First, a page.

Platforms like Facebook Live, Zoom, Slack and Whatsapp that can host synchronous discussions can be combined with course platforms like Coursera or Canvas that offer asynchronous resources. Adding live events helps students feel like they are part of a larger learning community and infuses a sense of energy and urgency into a multi-week learning experience. If you can host periodic live events in person and truly blend the learning experience, your completion rates may be even higher. Face-to-face time, whether in person or via video conference, can help make the course experience feel more personalized and motivating.
4. Use the power of peer pressure.
At Acumen, we’ve been designing MOOCs that can be completed in teams. Even if people just identify one other peer to sign up for a course with, they are far more likely to complete.
Team formation is a tempting feature to automate. Imagine if students could randomly be assigned a team member or accountability partner in the same way that an algorithm randomly pairs you with another passenger in an Uber Pool or Lyft Line.
However, in practice, we’ve found that automated pairing works successfully only for one-time engagements. If you want to have students form teams or pairs that last the entire duration of the course, it works far better to put the onus on students and urge them to find someone they already know (a friend or coworker) to complete the course with. The less the course provider needs to play matchmaker, and the more you can put students in the driver’s seat, the better the results will be.
5. Make students feel seen.
In many MOOCs, students feel like their assignments end up being submitted into a void. They work hard on challenging projects or exercises and upload them to a platform, but then never receive personalized feedback because of the sheer volume of submissions.
To combat this feeling, many selective online learning programs are now hiring a teaching assistant or program manager who can personally send an email to students to let them know that their assignment was received, or reminding them to submit. For larger online learning experiences, you can use a platform like NovoEd that enables segmented emails to be sent to students, customized depending on their progress in the course. It takes time to initially draft all of these segmented communications—and having a real person follow up with students unsurprisingly still drives much better results—but this is increasingly an area where AI could be applied in interesting ways to support online learning.
6. Don’t be afraid to dangle prize money or other incentives at the end of a course.
Online courses generally require a great deal of intrinsic motivation to complete. We’ve found that if you can offer an extrinsic reward—like the promise of seed funding for the best final submissions—students are much more likely to finish a learning experience.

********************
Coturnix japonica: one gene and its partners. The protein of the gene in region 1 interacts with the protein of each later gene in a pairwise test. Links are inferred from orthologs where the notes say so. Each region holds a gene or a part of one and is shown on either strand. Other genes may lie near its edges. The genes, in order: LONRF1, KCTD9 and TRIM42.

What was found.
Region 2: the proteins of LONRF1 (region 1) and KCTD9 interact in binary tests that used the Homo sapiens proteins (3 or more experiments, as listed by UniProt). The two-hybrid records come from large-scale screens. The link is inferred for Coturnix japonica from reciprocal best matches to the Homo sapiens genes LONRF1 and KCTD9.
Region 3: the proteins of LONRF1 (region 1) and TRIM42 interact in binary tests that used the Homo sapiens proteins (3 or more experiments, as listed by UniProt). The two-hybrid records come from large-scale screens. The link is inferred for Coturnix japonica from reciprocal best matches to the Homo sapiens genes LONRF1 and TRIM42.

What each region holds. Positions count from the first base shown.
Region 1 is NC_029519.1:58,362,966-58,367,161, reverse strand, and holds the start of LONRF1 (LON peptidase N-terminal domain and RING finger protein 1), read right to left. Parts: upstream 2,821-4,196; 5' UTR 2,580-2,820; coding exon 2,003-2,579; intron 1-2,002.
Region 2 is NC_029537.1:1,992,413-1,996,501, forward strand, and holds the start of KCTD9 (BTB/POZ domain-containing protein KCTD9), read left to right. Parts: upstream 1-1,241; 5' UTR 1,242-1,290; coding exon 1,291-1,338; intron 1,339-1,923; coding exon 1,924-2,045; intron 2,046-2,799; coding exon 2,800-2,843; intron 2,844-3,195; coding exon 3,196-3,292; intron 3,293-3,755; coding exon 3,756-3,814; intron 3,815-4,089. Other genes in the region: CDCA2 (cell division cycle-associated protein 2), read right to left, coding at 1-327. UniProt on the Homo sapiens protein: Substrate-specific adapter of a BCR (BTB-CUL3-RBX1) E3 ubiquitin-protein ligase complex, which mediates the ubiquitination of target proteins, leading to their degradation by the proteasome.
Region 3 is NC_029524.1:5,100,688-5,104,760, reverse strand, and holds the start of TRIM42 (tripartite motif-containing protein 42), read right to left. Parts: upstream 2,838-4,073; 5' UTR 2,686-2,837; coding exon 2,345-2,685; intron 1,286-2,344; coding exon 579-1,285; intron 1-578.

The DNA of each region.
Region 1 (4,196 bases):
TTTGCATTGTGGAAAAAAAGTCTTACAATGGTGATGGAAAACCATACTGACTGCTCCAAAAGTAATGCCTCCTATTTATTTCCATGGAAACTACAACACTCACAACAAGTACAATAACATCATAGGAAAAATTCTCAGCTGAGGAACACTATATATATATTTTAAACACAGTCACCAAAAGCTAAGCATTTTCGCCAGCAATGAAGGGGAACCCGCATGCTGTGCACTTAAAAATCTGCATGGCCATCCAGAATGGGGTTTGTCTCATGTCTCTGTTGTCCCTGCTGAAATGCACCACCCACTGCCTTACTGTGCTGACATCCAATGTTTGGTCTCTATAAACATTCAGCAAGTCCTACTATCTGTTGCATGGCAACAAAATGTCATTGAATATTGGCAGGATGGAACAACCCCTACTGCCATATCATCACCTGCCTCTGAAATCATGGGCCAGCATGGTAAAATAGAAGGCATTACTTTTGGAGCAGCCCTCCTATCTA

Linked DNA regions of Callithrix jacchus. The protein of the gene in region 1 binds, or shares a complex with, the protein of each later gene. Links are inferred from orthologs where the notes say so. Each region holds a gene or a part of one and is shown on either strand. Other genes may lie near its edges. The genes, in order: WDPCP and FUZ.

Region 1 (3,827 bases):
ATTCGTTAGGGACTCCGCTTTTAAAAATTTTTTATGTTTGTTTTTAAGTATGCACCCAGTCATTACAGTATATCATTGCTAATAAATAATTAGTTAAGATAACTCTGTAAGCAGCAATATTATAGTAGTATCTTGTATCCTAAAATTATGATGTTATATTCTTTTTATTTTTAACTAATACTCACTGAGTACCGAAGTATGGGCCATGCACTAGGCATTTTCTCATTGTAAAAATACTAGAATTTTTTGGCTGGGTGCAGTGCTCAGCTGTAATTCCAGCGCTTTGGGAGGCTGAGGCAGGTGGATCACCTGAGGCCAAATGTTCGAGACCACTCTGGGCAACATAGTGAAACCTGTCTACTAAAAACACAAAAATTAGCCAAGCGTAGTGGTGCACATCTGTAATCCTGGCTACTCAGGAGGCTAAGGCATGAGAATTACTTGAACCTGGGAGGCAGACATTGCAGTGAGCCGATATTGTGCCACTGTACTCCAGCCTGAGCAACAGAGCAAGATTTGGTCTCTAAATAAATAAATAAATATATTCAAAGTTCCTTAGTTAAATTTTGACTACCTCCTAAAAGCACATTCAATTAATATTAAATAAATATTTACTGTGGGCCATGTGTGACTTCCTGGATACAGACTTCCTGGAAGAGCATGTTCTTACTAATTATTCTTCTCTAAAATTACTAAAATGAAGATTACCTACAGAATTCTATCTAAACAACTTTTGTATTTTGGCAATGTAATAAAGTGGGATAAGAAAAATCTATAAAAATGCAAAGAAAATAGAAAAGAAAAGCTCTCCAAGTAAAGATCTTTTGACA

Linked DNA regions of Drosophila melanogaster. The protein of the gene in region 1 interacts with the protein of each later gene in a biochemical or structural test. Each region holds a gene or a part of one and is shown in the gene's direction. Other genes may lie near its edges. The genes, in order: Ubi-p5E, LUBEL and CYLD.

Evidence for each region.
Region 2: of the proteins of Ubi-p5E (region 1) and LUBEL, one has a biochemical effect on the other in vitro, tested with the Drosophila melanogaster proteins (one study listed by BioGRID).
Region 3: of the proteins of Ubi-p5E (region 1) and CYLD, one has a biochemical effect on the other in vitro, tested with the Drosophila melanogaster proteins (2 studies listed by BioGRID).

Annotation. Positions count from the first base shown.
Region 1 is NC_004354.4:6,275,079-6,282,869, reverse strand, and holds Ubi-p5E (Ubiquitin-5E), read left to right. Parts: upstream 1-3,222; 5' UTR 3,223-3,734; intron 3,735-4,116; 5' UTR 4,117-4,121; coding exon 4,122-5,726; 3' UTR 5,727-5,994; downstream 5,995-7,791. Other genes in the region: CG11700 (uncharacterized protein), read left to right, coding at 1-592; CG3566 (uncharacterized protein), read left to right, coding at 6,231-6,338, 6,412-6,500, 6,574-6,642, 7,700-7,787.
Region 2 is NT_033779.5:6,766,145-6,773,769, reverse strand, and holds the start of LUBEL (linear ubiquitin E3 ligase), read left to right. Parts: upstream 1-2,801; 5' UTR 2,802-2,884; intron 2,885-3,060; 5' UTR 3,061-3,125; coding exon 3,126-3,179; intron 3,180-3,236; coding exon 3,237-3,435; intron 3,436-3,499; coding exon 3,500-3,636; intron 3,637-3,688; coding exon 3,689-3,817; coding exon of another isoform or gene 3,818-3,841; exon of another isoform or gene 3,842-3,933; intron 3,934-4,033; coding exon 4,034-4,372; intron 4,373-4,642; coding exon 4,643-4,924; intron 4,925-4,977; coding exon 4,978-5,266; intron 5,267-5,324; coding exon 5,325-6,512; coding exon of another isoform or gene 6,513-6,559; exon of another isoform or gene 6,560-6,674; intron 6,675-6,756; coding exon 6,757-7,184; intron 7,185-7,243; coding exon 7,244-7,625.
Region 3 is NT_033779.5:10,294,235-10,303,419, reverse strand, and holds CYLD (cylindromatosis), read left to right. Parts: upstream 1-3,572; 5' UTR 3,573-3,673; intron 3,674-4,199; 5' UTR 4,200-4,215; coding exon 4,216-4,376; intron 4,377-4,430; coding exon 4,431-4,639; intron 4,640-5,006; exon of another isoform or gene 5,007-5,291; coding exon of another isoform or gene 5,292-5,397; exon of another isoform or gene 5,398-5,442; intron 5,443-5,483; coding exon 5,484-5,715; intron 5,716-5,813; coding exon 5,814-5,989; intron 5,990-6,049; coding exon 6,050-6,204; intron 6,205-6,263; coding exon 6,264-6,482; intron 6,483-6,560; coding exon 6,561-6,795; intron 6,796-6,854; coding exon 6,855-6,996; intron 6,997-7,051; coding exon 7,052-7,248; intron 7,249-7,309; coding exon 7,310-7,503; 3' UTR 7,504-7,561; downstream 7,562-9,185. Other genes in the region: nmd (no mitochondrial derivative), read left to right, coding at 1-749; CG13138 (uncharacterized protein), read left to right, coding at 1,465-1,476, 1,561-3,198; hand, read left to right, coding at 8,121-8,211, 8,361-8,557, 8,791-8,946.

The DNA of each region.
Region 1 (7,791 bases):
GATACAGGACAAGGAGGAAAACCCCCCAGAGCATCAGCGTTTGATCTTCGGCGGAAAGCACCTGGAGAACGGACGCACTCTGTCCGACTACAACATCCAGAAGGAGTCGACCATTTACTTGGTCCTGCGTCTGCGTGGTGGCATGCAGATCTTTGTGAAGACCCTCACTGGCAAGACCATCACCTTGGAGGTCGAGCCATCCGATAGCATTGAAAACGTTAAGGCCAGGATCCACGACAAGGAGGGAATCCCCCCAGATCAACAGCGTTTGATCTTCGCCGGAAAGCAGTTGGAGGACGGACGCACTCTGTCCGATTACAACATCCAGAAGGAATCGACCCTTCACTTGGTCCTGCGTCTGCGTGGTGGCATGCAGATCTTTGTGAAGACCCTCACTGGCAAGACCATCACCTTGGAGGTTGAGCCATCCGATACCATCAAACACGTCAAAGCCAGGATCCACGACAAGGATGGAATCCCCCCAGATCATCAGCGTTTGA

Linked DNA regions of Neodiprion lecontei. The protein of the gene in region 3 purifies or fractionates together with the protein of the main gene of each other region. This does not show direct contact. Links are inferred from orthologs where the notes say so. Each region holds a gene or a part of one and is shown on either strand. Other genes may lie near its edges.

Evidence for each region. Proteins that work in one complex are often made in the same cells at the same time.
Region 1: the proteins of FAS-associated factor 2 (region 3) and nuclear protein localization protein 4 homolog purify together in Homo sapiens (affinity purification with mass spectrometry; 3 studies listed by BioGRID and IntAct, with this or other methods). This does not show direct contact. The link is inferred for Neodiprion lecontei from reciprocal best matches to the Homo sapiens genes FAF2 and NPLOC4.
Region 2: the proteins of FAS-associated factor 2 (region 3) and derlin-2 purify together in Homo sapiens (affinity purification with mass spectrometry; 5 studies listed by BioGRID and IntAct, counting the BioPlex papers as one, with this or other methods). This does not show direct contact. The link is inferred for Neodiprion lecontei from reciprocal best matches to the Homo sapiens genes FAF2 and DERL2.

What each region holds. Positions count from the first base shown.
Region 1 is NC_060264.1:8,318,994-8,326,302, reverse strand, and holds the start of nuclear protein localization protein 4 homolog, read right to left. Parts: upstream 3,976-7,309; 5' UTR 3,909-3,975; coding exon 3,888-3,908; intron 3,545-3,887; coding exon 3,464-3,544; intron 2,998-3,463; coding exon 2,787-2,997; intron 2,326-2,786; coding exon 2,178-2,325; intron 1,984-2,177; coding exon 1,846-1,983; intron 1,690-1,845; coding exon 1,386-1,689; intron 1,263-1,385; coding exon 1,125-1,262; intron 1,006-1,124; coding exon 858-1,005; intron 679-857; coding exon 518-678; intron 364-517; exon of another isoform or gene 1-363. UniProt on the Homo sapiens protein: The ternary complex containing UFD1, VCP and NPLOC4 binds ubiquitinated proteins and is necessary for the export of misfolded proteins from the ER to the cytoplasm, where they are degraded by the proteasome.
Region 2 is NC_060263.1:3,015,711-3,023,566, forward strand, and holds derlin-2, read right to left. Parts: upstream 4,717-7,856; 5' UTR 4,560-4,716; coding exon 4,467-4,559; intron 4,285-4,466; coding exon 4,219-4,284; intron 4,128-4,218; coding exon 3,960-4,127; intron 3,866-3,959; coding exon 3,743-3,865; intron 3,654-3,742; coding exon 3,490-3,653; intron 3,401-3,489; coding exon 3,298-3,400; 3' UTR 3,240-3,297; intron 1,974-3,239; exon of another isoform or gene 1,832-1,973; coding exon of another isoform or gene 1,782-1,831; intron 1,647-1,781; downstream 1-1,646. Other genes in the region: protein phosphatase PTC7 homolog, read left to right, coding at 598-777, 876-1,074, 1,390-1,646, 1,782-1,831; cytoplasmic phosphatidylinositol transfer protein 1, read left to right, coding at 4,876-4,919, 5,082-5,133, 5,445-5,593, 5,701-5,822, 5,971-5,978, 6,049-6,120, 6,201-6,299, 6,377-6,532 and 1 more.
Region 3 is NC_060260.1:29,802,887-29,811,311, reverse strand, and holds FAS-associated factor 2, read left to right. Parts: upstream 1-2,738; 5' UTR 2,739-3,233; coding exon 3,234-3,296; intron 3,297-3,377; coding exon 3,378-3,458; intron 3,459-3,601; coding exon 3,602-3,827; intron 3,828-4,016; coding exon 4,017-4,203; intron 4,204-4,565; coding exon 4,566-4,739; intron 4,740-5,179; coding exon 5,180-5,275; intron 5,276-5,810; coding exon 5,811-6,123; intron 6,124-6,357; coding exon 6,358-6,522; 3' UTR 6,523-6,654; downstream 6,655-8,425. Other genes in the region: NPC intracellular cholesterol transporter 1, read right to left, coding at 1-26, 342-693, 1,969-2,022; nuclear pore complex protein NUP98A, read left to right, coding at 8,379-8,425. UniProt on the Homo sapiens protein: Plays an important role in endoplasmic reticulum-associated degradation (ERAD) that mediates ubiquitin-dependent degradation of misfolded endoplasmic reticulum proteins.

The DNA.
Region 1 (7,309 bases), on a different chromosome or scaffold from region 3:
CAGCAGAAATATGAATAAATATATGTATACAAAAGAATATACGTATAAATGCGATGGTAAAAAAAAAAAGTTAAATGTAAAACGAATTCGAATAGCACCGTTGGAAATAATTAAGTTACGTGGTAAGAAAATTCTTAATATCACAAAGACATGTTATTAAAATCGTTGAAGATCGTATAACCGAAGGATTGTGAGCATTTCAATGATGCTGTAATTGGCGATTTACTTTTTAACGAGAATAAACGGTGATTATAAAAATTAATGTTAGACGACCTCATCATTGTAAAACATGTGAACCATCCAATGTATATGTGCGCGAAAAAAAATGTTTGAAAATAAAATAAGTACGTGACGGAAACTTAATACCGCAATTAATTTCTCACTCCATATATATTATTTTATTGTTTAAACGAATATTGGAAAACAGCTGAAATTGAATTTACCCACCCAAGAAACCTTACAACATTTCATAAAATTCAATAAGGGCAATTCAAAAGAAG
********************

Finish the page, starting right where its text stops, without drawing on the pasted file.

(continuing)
For example, we recently hosted a virtual challenge with Unilever that awarded seed funding and mentorship to the best ideas developed through a 5-week online course. Completion rates tripled from the usual 8 percent average for this course to 24 percent.
The incentives don’t necessarily have to be monetary, but if you can partner with employers or funders to offer students real-world tools and resources to turn their coursework into actual products and services, we’ve found they are more likely to complete.
7. Design assignments that help adult learners complete projects for work.
Most adult learners will value an online learning experience if it helps them accomplish immediate professional goals. If you design open-ended assignments that can be applied to real work projects, people are far more likely to be incentivized to carve out the time to complete them. If you’re optimizing for completion rates, design learning experiences that help people directly accomplish their day-to-day tasks.
Not all online courses necessarily need to be designed to be completed. Some courses should remain free and open for sampling so that learners can pick and choose the parts that are directly relevant to them, or so they have the freedom to learn just for the sake of learning.
However, as we increasingly build online degree programs that students are investing valuable tuition dollars and time into, we have an obligation to use tools and insights from fields like behavioral science, psychology, and pedagogy to help more students finish what they start.